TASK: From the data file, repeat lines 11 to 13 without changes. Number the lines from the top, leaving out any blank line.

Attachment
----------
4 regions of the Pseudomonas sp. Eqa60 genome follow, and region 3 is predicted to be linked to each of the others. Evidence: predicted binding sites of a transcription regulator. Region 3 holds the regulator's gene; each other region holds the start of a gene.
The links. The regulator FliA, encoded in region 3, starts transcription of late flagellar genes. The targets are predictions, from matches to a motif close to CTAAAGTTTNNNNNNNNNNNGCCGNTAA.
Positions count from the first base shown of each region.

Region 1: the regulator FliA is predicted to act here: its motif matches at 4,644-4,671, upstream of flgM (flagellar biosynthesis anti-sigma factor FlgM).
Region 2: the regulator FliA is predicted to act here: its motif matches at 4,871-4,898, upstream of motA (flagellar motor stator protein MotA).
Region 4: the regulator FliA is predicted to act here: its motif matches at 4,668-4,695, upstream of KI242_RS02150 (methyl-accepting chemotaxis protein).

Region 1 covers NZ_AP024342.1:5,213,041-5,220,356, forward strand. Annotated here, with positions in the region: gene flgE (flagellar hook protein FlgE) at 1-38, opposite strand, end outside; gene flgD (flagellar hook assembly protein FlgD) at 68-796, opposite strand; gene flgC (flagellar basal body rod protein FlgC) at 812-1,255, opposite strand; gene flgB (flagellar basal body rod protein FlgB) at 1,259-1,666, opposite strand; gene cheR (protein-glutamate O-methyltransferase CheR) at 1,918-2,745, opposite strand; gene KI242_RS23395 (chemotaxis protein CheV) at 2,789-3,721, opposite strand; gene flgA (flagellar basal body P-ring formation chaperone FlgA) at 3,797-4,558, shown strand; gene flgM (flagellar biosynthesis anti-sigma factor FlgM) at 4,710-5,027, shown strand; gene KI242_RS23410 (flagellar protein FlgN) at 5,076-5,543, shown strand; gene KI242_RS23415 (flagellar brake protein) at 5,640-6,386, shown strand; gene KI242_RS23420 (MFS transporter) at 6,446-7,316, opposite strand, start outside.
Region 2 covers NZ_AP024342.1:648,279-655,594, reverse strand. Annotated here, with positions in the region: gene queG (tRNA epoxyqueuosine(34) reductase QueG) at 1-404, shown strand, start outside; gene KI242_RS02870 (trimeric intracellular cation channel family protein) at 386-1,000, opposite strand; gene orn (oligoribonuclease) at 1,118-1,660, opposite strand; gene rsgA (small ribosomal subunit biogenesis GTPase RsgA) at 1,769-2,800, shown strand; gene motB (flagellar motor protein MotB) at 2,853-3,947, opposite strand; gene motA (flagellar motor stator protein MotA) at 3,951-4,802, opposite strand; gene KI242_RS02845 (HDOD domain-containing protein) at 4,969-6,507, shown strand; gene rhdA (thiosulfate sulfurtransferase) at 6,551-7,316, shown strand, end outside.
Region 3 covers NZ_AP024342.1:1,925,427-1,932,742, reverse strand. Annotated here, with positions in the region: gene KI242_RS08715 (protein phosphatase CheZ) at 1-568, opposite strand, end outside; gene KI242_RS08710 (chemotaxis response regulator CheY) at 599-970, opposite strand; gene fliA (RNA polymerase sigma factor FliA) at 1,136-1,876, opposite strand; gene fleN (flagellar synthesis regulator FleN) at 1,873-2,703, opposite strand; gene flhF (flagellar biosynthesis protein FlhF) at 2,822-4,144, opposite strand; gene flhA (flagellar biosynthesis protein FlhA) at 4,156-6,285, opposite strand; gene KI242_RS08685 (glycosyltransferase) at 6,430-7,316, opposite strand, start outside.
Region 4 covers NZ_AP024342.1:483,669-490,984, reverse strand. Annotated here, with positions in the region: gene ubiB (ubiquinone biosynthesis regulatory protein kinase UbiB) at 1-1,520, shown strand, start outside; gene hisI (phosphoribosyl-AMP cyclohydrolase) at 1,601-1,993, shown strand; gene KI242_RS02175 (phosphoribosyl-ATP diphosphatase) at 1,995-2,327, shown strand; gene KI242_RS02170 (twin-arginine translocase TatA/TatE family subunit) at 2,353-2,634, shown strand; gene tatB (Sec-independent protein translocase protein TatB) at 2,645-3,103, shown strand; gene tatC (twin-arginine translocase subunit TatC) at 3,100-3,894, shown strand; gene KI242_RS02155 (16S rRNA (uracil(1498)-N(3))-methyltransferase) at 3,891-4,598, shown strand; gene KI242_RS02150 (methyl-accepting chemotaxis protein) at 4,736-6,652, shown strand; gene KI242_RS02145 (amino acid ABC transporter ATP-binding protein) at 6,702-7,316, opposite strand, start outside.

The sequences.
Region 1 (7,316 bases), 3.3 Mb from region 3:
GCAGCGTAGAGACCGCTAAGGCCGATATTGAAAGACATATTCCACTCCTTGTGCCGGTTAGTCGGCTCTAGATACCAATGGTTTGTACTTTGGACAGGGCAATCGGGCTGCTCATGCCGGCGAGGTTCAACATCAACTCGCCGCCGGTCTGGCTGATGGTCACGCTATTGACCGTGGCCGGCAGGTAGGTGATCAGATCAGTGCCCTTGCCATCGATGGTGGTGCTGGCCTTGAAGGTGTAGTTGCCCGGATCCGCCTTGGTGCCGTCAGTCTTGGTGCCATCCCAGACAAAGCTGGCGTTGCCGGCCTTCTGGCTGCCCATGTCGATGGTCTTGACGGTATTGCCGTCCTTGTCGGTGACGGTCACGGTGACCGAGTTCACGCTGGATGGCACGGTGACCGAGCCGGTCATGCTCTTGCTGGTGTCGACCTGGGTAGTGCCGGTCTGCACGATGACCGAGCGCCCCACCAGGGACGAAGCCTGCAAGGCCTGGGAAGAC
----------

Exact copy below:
The sequences.
Region 1 (7,316 bases), 3.3 Mb from region 3:
GCAGCGTAGAGACCGCTAAGGCCGATATTGAAAGACATATTCCACTCCTTGTGCCGGTTAGTCGGCTCTAGATACCAATGGTTTGTACTTTGGACAGGGCAATCGGGCTGCTCATGCCGGCGAGGTTCAACATCAACTCGCCGCCGGTCTGGCTGATGGTCACGCTATTGACCGTGGCCGGCAGGTAGGTGATCAGATCAGTGCCCTTGCCATCGATGGTGGTGCTGGCCTTGAAGGTGTAGTTGCCCGGATCCGCCTTGGTGCCGTCAGTCTTGGTGCCATCCCAGACAAAGCTGGCGTTGCCGGCCTTCTGGCTGCCCATGTCGATGGTCTTGACGGTATTGCCGTCCTTGTCGGTGACGGTCACGGTGACCGAGTTCACGCTGGATGGCACGGTGACCGAGCCGGTCATGCTCTTGCTGGTGTCGACCTGGGTAGTGCCGGTCTGCACGATGACCGAGCGCCCCACCAGGGACGAAGCCTGCAAGGCCTGGGAAGAC